Ebola and Seafarers: A Cause For Concern

 maritime safety news  Comments Off on Ebola and Seafarers: A Cause For Concern
Aug 042014
 

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Ebola symptoms. Click for larger image. Source: Centers for Disease Control and Prevention

Many of today’s seafarers come from countries where healthcare facilities are limited and may be unable to handle an outbreak of Ebola Virus Disease, which has already killed almost 900 people in West Africa.  Three global shipping organisations have expressed concern about the potential exposure of ship’s crews  to the disease and have issued joint guidelines to their members on the risks posed in countries affected by the Ebola virus.

Ebola emerged in 1976 in 2 simultaneous outbreaks, in Nzara, Sudan, and the Democratic Republic of Congo. The present outbreak has struck Guinea, Liberia and Sierra Leone. There is no cure and treatment largely consists of mitigating he symptoms (See graphic). Nine out of ten people infected die. Continue reading »

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Swine Flu Advisory

 seaman  Comments Off on Swine Flu Advisory
May 022009
 

London P&I Club has alerted its members on the Swine Flu situation. Swine Flu may not be as deadly as first appeared but responses to it will affect shipping and seafarers. The UK’s Maritime and Coastguard Agency has also  issued guidelines advising masters to take seafarers suspected of having contracted the disease off duty and treat them aboard ship.

THE United Nation’s World Health Organization (WHO) is co-ordinating the response to the potential pandemic of influenza A (H1N1), which is often referred to as “pig flu” or “swine flu”.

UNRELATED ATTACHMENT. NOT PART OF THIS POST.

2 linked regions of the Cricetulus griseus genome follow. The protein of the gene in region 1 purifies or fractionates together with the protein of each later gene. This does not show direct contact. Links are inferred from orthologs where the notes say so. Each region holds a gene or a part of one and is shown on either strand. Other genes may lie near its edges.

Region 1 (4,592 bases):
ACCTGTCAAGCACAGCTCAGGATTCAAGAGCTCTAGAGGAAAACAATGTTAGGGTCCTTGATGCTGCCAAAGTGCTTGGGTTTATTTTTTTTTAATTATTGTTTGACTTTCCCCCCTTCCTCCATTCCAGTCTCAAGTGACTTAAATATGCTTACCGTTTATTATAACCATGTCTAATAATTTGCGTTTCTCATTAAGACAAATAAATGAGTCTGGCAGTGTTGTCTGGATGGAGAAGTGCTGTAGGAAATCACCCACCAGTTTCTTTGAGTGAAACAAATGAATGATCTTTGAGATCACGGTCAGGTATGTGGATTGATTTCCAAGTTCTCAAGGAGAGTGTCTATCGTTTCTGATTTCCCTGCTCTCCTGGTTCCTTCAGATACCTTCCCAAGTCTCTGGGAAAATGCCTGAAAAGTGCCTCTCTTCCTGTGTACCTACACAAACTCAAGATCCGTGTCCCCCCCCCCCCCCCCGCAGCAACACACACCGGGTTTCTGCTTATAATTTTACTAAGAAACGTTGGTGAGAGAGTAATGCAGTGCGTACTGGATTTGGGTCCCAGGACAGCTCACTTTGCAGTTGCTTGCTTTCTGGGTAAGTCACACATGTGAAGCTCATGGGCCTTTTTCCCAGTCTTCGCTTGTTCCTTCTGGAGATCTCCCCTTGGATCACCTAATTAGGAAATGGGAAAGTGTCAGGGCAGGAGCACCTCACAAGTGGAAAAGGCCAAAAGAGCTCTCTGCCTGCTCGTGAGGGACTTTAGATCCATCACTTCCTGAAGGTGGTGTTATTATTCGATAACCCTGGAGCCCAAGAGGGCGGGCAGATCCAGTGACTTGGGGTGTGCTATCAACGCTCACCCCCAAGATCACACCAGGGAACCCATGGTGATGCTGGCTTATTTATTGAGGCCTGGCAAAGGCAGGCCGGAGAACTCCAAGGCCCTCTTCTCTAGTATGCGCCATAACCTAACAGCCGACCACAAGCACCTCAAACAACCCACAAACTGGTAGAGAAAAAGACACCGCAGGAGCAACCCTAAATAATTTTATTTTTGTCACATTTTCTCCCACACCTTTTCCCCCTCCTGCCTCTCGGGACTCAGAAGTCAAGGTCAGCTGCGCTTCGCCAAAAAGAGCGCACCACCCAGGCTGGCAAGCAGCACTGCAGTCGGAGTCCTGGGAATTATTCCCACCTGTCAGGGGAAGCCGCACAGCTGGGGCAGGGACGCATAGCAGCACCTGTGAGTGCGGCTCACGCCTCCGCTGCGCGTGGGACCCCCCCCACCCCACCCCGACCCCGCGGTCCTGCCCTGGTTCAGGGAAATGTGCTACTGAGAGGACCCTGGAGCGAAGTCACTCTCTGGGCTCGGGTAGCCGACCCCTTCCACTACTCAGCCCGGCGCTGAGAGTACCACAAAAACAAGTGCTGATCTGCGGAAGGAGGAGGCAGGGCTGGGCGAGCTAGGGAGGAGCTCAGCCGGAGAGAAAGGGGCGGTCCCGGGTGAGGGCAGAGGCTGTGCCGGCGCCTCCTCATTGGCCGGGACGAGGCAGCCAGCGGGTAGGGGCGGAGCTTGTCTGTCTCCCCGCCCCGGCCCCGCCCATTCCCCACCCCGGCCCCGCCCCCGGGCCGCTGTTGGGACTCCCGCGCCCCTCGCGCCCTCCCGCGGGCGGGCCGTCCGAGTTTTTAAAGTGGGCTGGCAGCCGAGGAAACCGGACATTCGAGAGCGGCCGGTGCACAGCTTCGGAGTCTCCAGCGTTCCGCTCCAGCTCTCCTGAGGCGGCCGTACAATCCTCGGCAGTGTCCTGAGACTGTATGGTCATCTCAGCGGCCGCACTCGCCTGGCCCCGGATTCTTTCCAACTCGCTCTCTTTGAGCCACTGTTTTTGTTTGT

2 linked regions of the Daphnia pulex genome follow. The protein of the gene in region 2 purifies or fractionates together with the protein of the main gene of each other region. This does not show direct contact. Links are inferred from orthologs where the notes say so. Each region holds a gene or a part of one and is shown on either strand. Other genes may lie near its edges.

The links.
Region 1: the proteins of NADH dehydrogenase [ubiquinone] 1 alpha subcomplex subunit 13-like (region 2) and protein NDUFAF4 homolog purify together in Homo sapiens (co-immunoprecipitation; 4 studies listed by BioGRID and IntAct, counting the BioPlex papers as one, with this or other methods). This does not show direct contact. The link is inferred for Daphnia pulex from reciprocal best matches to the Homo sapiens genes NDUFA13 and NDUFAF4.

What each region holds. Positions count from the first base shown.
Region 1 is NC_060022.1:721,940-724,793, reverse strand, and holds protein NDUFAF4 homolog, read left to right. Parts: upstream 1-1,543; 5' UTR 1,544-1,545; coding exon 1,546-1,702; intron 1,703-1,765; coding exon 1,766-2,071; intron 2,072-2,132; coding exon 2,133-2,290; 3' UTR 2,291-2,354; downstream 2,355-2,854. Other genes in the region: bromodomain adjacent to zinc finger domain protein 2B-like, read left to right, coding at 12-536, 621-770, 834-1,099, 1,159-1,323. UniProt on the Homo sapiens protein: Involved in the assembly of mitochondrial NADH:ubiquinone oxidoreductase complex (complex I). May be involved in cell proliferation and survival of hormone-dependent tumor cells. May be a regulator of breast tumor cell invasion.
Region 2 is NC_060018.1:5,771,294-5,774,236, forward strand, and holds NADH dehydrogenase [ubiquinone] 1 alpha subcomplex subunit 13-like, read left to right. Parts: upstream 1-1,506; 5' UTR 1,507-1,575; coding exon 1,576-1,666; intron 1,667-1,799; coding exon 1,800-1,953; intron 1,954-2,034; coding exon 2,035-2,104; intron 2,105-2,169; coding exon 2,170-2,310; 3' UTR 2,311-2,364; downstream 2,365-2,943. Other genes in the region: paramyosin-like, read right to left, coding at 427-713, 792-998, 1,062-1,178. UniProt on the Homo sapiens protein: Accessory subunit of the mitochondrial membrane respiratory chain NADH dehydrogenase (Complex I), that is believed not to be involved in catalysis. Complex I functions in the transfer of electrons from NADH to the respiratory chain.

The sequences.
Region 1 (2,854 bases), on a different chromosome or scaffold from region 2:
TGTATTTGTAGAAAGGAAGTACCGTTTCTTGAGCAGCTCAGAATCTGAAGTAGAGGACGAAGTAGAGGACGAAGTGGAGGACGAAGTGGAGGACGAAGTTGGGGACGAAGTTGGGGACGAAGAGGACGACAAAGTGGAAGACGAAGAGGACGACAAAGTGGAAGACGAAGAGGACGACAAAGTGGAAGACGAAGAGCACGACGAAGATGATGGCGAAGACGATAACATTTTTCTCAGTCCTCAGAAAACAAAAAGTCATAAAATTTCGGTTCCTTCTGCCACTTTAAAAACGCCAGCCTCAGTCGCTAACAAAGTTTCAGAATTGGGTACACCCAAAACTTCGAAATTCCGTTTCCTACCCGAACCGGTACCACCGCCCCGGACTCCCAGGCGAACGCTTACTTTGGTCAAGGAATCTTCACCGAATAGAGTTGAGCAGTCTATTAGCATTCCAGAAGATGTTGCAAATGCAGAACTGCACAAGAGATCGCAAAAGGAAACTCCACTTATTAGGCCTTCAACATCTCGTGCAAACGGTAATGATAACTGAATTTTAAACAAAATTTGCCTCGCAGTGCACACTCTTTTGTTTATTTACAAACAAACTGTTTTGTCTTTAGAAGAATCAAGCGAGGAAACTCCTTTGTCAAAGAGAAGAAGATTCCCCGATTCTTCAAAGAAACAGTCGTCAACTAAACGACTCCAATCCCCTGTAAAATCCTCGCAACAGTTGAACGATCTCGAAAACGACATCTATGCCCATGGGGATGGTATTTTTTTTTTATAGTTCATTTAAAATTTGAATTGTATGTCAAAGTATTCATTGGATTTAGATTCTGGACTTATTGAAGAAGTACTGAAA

In addition to Mexico, where the outbreak began, cases of swine flu have been confirmed in Austria, Canada, Costa Rica, Germany, Israel, New Zealand, Peru, Spain, Switzerland, the Netherlands, the UK and the US. Deaths have been confirmed in Mexico and the US. Moreover, suspected cases are being investigated in many countries including, Australia, Brazil, Guatemala, Peru, South Africa and South Korea.

The early symptoms of “swine flu” are said to be similar to the more common type of influenza (fever, head ache, chills, sore throat etc) but the WHO is concerned about the relatively high mortality rates of those infected with the influenza A (H1N1) virus.

The WHO has produced the attached interim guidance on infection prevention and control, which they has emphasised may be revised as their understanding of the virus develops.

WHO’s dedicated website can be accessed here.

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